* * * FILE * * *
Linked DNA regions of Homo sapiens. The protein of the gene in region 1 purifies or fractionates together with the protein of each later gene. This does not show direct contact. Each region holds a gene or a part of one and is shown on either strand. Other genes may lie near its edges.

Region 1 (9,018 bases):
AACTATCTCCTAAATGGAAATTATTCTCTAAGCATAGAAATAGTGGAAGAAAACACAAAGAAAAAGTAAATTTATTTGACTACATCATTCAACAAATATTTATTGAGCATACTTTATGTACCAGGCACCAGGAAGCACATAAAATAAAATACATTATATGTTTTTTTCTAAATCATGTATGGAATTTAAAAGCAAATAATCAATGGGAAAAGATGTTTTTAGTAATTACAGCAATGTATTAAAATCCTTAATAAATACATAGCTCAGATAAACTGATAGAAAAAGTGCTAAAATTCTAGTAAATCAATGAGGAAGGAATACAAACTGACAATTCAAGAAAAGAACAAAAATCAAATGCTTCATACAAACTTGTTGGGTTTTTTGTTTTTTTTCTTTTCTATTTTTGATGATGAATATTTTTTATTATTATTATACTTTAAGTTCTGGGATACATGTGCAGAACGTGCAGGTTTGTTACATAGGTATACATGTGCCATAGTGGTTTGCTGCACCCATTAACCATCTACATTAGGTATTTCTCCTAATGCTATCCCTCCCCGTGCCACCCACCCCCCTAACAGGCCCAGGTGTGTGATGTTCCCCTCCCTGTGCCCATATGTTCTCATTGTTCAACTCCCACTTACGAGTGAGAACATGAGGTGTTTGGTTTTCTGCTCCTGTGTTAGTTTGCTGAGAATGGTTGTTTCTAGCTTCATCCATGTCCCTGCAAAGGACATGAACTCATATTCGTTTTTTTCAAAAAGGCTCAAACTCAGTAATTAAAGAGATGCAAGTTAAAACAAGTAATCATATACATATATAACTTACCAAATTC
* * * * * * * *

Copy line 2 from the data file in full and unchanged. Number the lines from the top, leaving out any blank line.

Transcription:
Region 1 (9,018 bases):